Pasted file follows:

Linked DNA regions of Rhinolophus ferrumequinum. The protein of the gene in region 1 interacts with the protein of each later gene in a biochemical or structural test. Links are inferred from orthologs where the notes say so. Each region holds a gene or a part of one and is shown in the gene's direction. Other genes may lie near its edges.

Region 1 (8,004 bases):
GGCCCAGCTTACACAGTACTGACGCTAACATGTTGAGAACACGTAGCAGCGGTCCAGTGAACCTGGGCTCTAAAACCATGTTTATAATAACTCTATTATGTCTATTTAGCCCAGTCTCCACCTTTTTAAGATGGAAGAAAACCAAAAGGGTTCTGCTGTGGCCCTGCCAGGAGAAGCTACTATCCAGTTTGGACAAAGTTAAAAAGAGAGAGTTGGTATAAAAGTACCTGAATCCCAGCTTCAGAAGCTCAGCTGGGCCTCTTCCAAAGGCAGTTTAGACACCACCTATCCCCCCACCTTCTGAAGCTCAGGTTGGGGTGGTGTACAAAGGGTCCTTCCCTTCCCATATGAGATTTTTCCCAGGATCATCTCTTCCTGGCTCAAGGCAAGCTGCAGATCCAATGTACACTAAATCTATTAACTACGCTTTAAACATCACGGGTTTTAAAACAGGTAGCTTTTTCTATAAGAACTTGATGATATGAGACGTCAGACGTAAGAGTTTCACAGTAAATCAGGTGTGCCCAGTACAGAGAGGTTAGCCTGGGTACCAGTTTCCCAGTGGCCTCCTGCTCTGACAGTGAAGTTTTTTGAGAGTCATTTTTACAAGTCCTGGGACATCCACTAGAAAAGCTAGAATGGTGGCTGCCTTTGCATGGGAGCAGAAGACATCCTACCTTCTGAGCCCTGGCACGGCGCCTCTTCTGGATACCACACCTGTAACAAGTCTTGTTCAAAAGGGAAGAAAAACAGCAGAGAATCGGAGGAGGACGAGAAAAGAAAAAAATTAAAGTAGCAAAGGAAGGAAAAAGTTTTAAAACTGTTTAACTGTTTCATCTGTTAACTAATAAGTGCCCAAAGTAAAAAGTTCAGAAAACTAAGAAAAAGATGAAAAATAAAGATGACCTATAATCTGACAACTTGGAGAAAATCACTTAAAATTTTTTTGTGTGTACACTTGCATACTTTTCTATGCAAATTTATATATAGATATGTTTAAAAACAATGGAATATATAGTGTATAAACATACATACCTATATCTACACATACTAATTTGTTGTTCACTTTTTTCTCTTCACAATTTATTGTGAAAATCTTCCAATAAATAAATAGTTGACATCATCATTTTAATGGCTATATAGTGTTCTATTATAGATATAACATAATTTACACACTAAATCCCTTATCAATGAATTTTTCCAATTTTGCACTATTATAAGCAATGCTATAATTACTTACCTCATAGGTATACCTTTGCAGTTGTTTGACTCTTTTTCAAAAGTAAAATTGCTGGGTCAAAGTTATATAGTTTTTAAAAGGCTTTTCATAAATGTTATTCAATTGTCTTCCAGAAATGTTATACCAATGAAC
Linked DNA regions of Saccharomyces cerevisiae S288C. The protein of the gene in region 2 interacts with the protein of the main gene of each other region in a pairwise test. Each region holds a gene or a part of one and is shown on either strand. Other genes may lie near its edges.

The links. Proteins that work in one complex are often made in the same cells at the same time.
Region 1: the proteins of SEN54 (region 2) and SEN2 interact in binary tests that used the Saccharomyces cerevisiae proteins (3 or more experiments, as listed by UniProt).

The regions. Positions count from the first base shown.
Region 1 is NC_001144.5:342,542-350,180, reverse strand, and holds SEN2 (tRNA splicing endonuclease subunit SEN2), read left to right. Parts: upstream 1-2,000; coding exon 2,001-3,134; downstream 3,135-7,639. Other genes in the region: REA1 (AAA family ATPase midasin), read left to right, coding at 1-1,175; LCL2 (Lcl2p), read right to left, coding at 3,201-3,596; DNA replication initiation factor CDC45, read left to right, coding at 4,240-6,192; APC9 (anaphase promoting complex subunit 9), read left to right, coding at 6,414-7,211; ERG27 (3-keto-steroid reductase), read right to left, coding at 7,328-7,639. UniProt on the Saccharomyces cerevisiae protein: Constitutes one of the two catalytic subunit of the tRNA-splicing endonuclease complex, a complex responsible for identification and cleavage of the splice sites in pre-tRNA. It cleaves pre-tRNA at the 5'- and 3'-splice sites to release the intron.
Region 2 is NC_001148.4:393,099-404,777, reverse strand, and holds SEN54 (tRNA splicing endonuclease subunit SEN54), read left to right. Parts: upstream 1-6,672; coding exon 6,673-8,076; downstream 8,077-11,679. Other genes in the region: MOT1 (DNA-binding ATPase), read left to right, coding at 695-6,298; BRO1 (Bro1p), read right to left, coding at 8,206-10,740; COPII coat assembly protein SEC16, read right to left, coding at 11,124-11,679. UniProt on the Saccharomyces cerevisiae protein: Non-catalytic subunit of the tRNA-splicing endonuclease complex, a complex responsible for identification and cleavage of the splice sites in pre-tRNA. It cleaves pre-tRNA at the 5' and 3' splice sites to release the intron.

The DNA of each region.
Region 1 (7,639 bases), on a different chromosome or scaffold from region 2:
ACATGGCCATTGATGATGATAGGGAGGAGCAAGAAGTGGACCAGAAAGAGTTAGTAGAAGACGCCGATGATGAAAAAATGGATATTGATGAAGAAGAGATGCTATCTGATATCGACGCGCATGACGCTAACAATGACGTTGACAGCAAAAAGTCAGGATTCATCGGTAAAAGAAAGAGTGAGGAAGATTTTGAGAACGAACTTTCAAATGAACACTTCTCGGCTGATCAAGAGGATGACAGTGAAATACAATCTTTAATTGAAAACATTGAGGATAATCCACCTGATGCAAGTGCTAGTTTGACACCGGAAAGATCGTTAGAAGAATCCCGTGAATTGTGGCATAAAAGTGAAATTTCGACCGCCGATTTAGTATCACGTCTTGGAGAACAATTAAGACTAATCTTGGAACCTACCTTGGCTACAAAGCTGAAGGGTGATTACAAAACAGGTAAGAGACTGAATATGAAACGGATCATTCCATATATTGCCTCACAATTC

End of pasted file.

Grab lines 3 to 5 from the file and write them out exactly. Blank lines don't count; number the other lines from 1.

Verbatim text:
GGCCCAGCTTACACAGTACTGACGCTAACATGTTGAGAACACGTAGCAGCGGTCCAGTGAACCTGGGCTCTAAAACCATGTTTATAATAACTCTATTATGTCTATTTAGCCCAGTCTCCACCTTTTTAAGATGGAAGAAAACCAAAAGGGTTCTGCTGTGGCCCTGCCAGGAGAAGCTACTATCCAGTTTGGACAAAGTTAAAAAGAGAGAGTTGGTATAAAAGTACCTGAATCCCAGCTTCAGAAGCTCAGCTGGGCCTCTTCCAAAGGCAGTTTAGACACCACCTATCCCCCCACCTTCTGAAGCTCAGGTTGGGGTGGTGTACAAAGGGTCCTTCCCTTCCCATATGAGATTTTTCCCAGGATCATCTCTTCCTGGCTCAAGGCAAGCTGCAGATCCAATGTACACTAAATCTATTAACTACGCTTTAAACATCACGGGTTTTAAAACAGGTAGCTTTTTCTATAAGAACTTGATGATATGAGACGTCAGACGTAAGAGTTTCACAGTAAATCAGGTGTGCCCAGTACAGAGAGGTTAGCCTGGGTACCAGTTTCCCAGTGGCCTCCTGCTCTGACAGTGAAGTTTTTTGAGAGTCATTTTTACAAGTCCTGGGACATCCACTAGAAAAGCTAGAATGGTGGCTGCCTTTGCATGGGAGCAGAAGACATCCTACCTTCTGAGCCCTGGCACGGCGCCTCTTCTGGATACCACACCTGTAACAAGTCTTGTTCAAAAGGGAAGAAAAACAGCAGAGAATCGGAGGAGGACGAGAAAAGAAAAAAATTAAAGTAGCAAAGGAAGGAAAAAGTTTTAAAACTGTTTAACTGTTTCATCTGTTAACTAATAAGTGCCCAAAGTAAAAAGTTCAGAAAACTAAGAAAAAGATGAAAAATAAAGATGACCTATAATCTGACAACTTGGAGAAAATCACTTAAAATTTTTTTGTGTGTACACTTGCATACTTTTCTATGCAAATTTATATATAGATATGTTTAAAAACAATGGAATATATAGTGTATAAACATACATACCTATATCTACACATACTAATTTGTTGTTCACTTTTTTCTCTTCACAATTTATTGTGAAAATCTTCCAATAAATAAATAGTTGACATCATCATTTTAATGGCTATATAGTGTTCTATTATAGATATAACATAATTTACACACTAAATCCCTTATCAATGAATTTTTCCAATTTTGCACTATTATAAGCAATGCTATAATTACTTACCTCATAGGTATACCTTTGCAGTTGTTTGACTCTTTTTCAAAAGTAAAATTGCTGGGTCAAAGTTATATAGTTTTTAAAAGGCTTTTCATAAATGTTATTCAATTGTCTTCCAGAAATGTTATACCAATGAAC
Linked DNA regions of Saccharomyces cerevisiae S288C. The protein of the gene in region 2 interacts with the protein of the main gene of each other region in a pairwise test. Each region holds a gene or a part of one and is shown on either strand. Other genes may lie near its edges.

The links. Proteins that work in one complex are often made in the same cells at the same time.